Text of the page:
Need Best Codec from FCPX to iDVD

Discussion in 'Digital Video' started by jcapune, May 18, 2013.

  1. jcapune macrumors newbie

    Jan 2, 2012
    I edit (SD video from a very old Sony Camera) of worship services and create DVD's for folks who can't come to church. I am exporting to Compressor than into iDVD and it is taking WAY TOO LONG. Looking for a better process. This is what I am doing.

    I am importing SD video (720 x 640) with other video, some HD most not into FCPX with project preferences 0f 1280 x 720 (don't care about black letterbox). Every works fine with the editing, titles look good video looks as good as SD video can. Final movies are from 1 hr to 1 her 20 minutes.

    I then export to Compressor with Chapters Markers checked using HD 1080p under Video Sharing Services. Takes 10 hours or more to render. Then I create the DVD in iDVD. I have tried different codecs but either the video looks bad or the titles look bad.

    Is there a way to shorten the process?
  2. Unami macrumors 6502a

    Jul 27, 2010
    you probably shouldn't work in 720p HD when editing for SD-DVD. use the ntsc-sd settings for your project and don't upscale to 1080p when exporting - you'll just get a bigger file that's harder for compressor to work with.

    have you tried exporting to prores (use the "master file" preset) and then importing this in compressor?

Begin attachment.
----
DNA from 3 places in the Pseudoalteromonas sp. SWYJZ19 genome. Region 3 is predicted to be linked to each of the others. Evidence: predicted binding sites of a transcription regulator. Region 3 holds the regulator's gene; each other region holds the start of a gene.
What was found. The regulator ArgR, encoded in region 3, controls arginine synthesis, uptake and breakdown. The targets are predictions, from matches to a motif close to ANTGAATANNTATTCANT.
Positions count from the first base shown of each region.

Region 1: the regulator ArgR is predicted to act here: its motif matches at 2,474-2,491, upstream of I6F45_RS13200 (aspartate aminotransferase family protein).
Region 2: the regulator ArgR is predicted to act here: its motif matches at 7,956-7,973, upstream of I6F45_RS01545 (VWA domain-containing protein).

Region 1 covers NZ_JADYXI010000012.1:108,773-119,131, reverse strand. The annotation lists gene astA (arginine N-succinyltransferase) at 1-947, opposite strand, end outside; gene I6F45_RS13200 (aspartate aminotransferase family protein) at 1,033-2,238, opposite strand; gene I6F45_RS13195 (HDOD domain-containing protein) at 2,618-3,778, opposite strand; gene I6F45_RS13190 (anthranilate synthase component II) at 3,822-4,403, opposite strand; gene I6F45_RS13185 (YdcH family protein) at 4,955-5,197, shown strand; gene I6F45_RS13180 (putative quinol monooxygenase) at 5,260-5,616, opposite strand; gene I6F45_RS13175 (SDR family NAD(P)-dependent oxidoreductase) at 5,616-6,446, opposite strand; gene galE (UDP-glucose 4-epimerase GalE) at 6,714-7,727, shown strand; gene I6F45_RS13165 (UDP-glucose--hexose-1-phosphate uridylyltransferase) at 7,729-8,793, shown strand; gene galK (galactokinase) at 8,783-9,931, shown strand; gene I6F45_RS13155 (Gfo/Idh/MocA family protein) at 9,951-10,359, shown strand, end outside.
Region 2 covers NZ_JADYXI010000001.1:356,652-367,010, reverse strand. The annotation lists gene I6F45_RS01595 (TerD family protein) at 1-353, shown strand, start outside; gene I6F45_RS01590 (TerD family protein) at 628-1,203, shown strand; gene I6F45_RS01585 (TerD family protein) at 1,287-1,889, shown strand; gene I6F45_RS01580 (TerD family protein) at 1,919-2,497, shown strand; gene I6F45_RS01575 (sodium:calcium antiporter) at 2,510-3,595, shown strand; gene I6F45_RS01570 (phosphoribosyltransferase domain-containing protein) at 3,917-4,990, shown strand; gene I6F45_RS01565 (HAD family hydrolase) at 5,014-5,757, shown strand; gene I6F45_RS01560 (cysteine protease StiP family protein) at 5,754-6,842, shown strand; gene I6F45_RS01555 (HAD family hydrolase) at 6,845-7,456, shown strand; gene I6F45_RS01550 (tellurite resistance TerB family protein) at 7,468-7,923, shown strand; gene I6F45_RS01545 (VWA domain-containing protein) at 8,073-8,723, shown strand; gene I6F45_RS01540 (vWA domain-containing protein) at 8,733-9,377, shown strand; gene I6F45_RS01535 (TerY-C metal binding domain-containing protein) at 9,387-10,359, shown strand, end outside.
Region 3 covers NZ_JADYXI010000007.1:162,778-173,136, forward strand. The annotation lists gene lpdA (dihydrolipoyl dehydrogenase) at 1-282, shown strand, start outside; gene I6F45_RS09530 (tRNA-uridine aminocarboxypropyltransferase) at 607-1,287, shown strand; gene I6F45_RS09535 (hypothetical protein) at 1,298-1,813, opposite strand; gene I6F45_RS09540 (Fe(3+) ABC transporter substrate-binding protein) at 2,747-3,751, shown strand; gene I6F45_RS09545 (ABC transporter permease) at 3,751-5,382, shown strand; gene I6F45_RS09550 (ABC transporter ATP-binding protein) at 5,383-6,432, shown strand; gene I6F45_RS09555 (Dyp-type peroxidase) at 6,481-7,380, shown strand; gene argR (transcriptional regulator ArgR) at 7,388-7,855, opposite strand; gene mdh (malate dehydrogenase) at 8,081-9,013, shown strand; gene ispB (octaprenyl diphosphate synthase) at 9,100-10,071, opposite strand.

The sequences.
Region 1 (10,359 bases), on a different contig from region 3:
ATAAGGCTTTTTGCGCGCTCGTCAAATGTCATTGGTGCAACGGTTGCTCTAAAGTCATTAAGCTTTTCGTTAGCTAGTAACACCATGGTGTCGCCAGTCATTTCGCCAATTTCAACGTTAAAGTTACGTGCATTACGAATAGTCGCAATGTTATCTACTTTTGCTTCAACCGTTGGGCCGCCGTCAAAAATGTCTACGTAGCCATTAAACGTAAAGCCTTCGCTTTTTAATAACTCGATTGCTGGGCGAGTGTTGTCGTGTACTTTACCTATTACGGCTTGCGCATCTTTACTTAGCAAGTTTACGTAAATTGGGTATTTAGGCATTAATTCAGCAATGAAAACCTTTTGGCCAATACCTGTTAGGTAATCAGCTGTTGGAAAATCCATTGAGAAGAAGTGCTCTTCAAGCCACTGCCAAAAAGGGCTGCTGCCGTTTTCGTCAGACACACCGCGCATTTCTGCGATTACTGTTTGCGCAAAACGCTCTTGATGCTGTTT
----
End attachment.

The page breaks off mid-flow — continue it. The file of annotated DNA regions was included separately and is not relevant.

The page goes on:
also, when dealing with longer render-times it's often good to first export a master file (in prores 422 for example) and then import this file in compressor and render it using a render-cluster (use qmaster for this - just google "qmaster compressor cluster) with all your cpu-cores. afaik, when using the share->compressor settings export options in fcpx it only uses one cpu-core.
  3. JasonA macrumors member

    Feb 18, 2009
    If you're using iDVD to build your DVDs, there's no reason to use Compressor. iDVD does all the compressing. FCP X > ProRes master file > iDVD. That should shave a lot of time off your workflow as your HD 1080p encode in Compressor is a wasted step. Multiple stages of recompressing may also explain the poor quality you describe.
  4. MisterMe macrumors G4


    Jul 17, 2002
    Three additional things:
    1. SD is not 720 x 640, SD is 640 x 480 interlaced.
    2. NTSC DVD resolution is 720 x 480. The resolution required by all NTSC DVD players is 720 x 480. DVD uses rectangular pixels. 4:3 pixels are "tall"; 16:9 pixels are "wide."
    3. Standard DVD uses the MPEG-2 compression. All applications that create DVDs for playback on standard DVD desks including iDVD include MPEG-2 as part of the standard installation.

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